Is a Mini Split the Same as a Heat Pump?
With a new year underway, you’ve spent considerable time going over your bills and budget for last year to see where you’re spending excessively. You’re not thrilled about your energy bill, and you know why it’s as high as it is. You have a very old air-conditioning unit or an ancient heater, maybe even both.
That’s caused you to reconsider your heating and cooling options for the year ahead. One such option that you’re strongly thinking about is a ductless mini split system. You’re trying to learn as much about these systems as possible, which definitely means you’ve come to the right place.
Your question is this: is a mini split the same as a heat pump?
Heat pump is a technology which means a mini split can be the same as a heat pump, yes. However not all mini splits are heat pumps as mini splits can be cooling only. It’s important to differentiate between a ducted versus a ductless heat pump, so let’s start there.
If you have a ducted system, your home or commercial building will have had a central heating unit installed either on the roof or just outside your home. To provide heating beyond that one centralized area, ducts connect and travel intricately throughout.
When you run a ducted heater, a fan sends the air in the desired direction. Natural gas heaters within the central unit begin to warm up the air. The heated air travels to its destination and is released so you feel warmer.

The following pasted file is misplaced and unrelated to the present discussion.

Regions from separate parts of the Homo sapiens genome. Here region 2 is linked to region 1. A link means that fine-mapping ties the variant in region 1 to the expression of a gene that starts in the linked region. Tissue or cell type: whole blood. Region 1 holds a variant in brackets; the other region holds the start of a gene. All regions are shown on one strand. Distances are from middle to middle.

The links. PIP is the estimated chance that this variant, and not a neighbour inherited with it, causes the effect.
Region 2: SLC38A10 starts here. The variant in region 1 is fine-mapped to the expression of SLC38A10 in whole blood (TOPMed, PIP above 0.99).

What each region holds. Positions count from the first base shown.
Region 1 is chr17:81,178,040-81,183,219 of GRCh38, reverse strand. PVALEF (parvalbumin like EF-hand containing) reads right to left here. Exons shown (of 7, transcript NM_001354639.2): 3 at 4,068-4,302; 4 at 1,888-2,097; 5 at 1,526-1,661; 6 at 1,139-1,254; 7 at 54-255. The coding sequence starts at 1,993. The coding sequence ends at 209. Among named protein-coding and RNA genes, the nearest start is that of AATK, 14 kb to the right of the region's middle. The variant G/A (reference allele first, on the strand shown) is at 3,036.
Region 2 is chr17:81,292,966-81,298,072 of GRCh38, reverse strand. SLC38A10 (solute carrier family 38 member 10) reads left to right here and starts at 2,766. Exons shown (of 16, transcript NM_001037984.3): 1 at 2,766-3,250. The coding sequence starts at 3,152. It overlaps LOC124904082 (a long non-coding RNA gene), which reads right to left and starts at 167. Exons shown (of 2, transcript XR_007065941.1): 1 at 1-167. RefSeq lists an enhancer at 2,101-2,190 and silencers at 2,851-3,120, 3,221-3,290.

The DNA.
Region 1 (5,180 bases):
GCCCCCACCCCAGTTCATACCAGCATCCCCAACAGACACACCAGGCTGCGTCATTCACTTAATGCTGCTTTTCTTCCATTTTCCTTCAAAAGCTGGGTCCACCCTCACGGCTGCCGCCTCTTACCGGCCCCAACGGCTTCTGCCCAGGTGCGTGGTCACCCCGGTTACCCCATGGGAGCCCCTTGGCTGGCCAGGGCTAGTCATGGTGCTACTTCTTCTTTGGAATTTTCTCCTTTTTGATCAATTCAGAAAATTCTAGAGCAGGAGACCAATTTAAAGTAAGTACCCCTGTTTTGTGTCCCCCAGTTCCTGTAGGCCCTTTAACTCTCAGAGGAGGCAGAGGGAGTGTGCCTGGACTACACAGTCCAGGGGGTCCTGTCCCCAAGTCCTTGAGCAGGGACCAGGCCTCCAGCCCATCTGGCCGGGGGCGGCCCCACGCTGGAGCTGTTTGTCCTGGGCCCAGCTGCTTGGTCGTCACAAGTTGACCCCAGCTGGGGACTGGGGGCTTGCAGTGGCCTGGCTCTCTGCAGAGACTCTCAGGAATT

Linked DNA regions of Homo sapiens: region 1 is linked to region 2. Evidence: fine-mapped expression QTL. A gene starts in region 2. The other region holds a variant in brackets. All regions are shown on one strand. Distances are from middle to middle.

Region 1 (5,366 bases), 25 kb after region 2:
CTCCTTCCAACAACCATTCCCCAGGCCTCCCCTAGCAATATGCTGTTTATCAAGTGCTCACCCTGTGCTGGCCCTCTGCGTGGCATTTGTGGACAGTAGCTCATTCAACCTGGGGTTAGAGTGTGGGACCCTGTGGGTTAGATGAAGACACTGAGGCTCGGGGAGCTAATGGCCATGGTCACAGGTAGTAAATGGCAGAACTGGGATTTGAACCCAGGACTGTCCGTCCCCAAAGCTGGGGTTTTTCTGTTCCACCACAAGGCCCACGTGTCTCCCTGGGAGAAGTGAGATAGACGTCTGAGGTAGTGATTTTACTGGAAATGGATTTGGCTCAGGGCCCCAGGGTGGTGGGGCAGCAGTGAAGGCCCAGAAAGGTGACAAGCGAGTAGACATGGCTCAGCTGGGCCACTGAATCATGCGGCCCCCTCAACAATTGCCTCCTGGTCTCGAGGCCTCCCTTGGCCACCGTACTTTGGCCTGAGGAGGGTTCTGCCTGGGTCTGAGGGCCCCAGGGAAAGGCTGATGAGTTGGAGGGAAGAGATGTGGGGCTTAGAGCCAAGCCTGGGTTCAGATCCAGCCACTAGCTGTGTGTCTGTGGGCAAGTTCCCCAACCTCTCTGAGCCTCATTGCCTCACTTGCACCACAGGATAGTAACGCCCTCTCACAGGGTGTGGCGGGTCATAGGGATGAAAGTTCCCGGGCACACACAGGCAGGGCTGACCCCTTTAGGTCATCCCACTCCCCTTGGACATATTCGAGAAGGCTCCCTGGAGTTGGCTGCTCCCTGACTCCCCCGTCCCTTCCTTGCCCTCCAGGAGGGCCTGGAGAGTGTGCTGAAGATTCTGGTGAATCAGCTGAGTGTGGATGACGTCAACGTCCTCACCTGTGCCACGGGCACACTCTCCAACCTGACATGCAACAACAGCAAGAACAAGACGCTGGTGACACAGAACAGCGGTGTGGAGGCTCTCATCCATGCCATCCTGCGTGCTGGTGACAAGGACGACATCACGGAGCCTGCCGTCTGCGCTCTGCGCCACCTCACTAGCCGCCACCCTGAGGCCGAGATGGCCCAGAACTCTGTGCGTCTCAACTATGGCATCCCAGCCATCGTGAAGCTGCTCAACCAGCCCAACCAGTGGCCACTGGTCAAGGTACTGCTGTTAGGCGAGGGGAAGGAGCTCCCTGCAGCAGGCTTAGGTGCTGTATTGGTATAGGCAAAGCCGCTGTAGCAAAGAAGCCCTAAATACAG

The main problem with ducted heating pumps is the high potential for heat loss. Sure, many such pumps will come insulated so as much heat can’t drain out. Even still, with their very design, you can guarantee that some heat will be lost each time you run a ducted heat pump.
Another issue with a ducted heating system is that the installation is quite intensive. This can drive up costs, causing you to spend more money initially.
Ductless heat pumps, such as a ductless mini split system, can provide cooling as well as heating, despite the name. Your mini split system includes indoor air-handling units and the outdoor condenser or compressor.
How many air-handling units you need varies based on the size of your home or commercial building. Each space the indoor air-handling unit cools or heats is referred to as a zone, which can be an individual room but doesn’t have to be.
Refrigerant travels from the condenser to the air-handling unit where it becomes a gas, then a liquid again. Heat exchanger coils within the ductless mini split system can evaporate or condense the refrigerant. If you’re using your ductless heat pump for generating warmth, the previously evaporated refrigerant that’s still warm is absorbed, spreading and releasing the heat through the indoor air-handling unit(s).
You have the freedom to select the precise temperature range you want when using a ductless mini split system, something that you don’t get when using ducted heating and cooling. Beyond that, the ease of installation is a standout for ductless systems, as is the much more reasonable monthly utility bill. Since your ductless mini split system is a heater and air conditioner in one, you can ditch the outdated HVAC.